Oscar Wilde’s De Profundis
Brisbane Powerhouse & Metro Arts
Brisbane Powerhouse Visy Theatre
April 22 – May 2 2015
Reviewed by Xanthe Coward
WARNING: This work contains nudity, sexually explicit material and poetry
On opening night Oscar Wilde’s De Profundis was cancelled due to technical problems so I had to find another night to go back to see it. It was a Wednesday night, nothing unusual about that, except all was not well with the world. With social media and our heads and hearts full of mixed feelings for the events going down in Bali at the time, there was already a slightly tragic and fragile air to proceedings. Terrified of being locked out and missing the show completely – even Kris Stewart wasn’t allowed into the theatre when he got there late the previous night – I arrived early, having driven through sunset and drizzling rain to be there with time to spare and discover plenty of empty parking spaces. I love Brisbane Powerhouse parking. (South Brisbane, why must you charge us so much to visit your venues?).
A capacity crowd queued all the way up the stairs and back to Box Office (it seems everybody now knows about the strict lock out policy!), and it took an extraordinarily long time for bodies to find seats. Actually, it probably wasn’t a long time at all, but Brian Lucas was already standing, naked, in a corner of white canvas walls, which would be his prison cell for the evening. It must have felt like an eternity for him.
The words and images projected across the canvas are integral to the production, helping to stitch disparate thoughts together and reiterate particular points, thoughts, names, dates. Flowers bloom and swirl like psychedelic digital postcards of time-lapsed desert wildflowers and quotes thrown across the walls are repeated. And repeated. And repeated. Combined with lighting states lulling us into a false sense of security before brightening and making us face facts again, I can understand why the opening night performance didn’t go ahead. It’s a challenging text and I’m pleasantly surprised to see just how well the elements combine – nothing corny or gimmicky in the design or the performance – to give us multiple ways in to this production.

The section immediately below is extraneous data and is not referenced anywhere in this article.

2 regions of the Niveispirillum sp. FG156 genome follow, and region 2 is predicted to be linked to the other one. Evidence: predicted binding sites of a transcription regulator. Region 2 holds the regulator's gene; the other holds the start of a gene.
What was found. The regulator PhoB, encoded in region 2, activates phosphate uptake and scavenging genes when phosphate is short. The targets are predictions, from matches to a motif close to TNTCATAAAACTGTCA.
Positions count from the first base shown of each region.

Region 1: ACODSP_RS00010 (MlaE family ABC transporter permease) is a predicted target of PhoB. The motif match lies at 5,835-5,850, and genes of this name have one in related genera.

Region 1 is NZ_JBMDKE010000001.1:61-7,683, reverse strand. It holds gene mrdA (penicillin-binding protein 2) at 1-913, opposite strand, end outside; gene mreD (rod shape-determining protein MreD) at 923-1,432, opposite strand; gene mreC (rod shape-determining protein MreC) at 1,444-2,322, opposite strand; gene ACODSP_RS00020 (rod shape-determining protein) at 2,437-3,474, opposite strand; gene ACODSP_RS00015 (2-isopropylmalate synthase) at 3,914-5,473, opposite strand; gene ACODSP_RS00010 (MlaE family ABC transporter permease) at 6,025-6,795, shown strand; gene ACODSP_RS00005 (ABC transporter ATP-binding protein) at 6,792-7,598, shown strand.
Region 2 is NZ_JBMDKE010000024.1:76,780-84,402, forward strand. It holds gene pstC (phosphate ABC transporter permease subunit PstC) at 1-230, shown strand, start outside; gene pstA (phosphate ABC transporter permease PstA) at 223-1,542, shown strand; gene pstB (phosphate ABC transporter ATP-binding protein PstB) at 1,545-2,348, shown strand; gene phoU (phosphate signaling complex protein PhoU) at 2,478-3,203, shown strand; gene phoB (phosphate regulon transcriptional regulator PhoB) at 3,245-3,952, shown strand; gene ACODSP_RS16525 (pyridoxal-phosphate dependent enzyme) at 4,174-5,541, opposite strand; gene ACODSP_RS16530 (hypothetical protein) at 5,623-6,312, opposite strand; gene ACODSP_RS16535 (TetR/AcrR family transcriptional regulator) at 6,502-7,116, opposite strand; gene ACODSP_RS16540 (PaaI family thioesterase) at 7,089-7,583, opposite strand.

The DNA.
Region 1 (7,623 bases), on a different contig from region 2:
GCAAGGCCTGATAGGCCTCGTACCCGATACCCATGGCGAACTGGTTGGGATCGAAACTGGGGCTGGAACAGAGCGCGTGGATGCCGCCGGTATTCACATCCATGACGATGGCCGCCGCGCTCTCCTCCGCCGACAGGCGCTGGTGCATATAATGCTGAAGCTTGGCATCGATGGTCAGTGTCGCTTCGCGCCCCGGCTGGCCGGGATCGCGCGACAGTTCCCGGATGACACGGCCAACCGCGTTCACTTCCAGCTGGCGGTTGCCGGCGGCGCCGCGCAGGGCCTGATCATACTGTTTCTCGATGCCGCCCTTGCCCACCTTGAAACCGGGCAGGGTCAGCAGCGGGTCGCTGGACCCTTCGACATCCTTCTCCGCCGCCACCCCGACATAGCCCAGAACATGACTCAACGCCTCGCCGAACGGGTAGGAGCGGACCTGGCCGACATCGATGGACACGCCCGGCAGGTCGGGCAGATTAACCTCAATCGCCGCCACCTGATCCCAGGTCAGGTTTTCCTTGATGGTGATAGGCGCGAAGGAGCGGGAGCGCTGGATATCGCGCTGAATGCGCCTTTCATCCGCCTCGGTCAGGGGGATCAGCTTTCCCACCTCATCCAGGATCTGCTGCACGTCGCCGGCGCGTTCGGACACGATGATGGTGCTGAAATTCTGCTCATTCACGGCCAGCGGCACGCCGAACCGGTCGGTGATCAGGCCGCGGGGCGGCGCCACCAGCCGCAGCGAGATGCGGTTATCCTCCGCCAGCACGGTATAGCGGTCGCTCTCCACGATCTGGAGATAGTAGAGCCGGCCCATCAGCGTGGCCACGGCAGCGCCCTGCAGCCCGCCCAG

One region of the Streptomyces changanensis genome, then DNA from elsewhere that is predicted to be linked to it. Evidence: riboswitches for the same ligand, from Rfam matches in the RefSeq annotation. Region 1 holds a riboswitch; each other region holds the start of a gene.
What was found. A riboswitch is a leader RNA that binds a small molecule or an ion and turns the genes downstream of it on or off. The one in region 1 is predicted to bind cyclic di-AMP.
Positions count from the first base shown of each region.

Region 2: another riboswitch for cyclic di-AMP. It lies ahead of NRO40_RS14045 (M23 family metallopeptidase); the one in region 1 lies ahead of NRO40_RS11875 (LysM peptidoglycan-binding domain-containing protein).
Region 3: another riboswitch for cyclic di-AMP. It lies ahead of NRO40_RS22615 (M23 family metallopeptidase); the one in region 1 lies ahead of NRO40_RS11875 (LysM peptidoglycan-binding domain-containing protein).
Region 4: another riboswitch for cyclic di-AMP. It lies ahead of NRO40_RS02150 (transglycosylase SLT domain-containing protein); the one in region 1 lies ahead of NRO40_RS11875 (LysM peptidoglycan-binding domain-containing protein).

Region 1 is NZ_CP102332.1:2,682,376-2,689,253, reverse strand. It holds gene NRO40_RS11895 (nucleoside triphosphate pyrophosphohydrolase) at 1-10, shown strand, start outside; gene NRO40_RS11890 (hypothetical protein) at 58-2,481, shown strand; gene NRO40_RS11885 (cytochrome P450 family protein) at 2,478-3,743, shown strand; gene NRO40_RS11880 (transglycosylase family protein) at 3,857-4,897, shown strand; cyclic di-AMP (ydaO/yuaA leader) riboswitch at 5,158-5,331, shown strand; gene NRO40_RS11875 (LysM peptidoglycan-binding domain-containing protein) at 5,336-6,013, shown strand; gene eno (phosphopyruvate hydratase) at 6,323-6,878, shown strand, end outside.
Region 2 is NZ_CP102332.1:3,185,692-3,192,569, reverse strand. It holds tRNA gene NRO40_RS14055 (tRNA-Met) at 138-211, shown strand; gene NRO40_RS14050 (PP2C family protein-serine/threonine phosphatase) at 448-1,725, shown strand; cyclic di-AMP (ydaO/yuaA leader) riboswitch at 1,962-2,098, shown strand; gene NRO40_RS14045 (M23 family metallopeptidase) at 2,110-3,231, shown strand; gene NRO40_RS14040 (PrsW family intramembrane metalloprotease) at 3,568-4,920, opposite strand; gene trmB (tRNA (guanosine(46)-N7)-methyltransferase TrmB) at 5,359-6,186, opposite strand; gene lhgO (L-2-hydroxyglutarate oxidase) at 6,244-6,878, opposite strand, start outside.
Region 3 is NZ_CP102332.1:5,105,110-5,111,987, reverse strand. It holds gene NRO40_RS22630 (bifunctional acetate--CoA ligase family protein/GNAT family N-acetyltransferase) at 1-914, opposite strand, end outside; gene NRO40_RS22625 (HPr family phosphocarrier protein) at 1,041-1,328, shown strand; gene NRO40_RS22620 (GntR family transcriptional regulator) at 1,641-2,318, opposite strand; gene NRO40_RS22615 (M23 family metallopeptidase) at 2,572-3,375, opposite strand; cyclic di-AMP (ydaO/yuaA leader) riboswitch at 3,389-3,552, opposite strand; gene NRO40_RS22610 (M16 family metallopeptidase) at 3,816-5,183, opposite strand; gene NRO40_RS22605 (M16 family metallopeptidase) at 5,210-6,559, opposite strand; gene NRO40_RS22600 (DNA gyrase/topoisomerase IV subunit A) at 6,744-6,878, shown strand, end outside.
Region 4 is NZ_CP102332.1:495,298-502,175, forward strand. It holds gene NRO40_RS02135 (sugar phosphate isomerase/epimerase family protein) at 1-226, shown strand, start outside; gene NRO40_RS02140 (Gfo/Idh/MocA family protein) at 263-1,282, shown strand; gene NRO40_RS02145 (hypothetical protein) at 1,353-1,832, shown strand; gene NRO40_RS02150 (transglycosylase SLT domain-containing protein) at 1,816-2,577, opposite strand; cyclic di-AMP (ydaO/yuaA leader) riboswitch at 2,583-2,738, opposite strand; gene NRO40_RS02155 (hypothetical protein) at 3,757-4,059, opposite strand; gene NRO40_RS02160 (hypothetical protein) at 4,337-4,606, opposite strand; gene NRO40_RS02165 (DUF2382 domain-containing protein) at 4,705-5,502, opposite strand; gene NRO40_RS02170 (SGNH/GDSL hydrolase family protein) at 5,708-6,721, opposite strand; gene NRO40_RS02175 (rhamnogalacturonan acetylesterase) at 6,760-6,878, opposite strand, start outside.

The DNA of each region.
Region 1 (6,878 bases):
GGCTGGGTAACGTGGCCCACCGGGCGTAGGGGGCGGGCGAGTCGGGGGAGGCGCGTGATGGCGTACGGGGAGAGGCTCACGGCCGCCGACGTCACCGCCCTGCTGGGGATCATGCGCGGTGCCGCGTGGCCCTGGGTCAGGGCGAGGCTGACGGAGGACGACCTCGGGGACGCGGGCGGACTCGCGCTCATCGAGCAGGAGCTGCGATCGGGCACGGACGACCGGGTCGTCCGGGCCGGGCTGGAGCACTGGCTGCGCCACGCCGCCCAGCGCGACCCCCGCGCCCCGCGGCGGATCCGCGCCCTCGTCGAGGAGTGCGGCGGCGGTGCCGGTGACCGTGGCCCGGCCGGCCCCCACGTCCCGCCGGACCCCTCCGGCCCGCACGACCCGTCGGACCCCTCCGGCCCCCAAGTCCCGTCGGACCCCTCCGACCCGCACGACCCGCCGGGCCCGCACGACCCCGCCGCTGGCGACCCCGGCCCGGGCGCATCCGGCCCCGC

I was worried that any contemporary adaptation of De Profundis would be the wrong sort of gritty; impenetrable, all doom and gloom, making us feel miserable, desperately hopeless and ultimately alone. Instead I was able to tell industry friends after the show that I’d enjoyed it! They looked at me strangely… #whatevs
Since seeing the show and actually stopping to write about it the question of what a reviewer should offer to artists and audiences has come up again across multiple social media platforms. Does it ever go away? I hope not. It’s a necessary conversation and one which, I’m pleased to say, the artists I know are always willing to continue.
I asked Lucas what he would hope to get from somebody responding to his work in any sort of formal, official sense. So, for current and future reference…
1. An honest response
2. An informed response
3. Constructive criticism, and
4. A sense of the “big picture” context (both in the immediate ecology of the sector, and in the on-going history/future of the sector).
Wilde was imprisoned and initially deprived of his books and writing materials so you can imagine the outpouring that occurred once he was given pen and paper towards the end of his incarceration. The 50 000-word letter to his ex-lover became De Profundis, and the musings and imaginings of Lucas and Director/Co-Creator David Fenton became this very intense version of the work. The stars above and the 1970s Tupperware toned linoleum floor beneath place us quite succinctly, without any fuss, within two worlds, two eras not so very far apart.
In the intimate Visy Theatre there’s no hiding from Lucas’s measured gaze or his (mostly) warm, articulate words.
It’s a very personal experience, as if he’s speaking just to me…to each of us. The audience vibe is open, admiring, appreciative, contemplative. The industry peeps are here with members of the general public. There is something profound if that’s what you’re looking for, and something very simple if you want to take away a simple, single message. There are moments of pin-drop silence and stillness.
Lucas wears his nakedness completely naturally and performs his slightly more gratuitous acts as if he were alone in the space, however; there remains a distinct knowing that someone is always watching. (We’re privy to every other move he makes so why not microphone fellatio and masturbation?!).
Oscar Wilde’s De Profundis will return, there’s no doubt about that.
But I wonder how well it would ever work without Lucas? His movement, physicality and simple, raw realisation of the character without historical endowments or embellishments is beautiful. He’s an extraordinary performer. I just hope he’s cleared his schedule because this piece will surely bring Brian Lucas back to the Powerhouse before taking him around the world.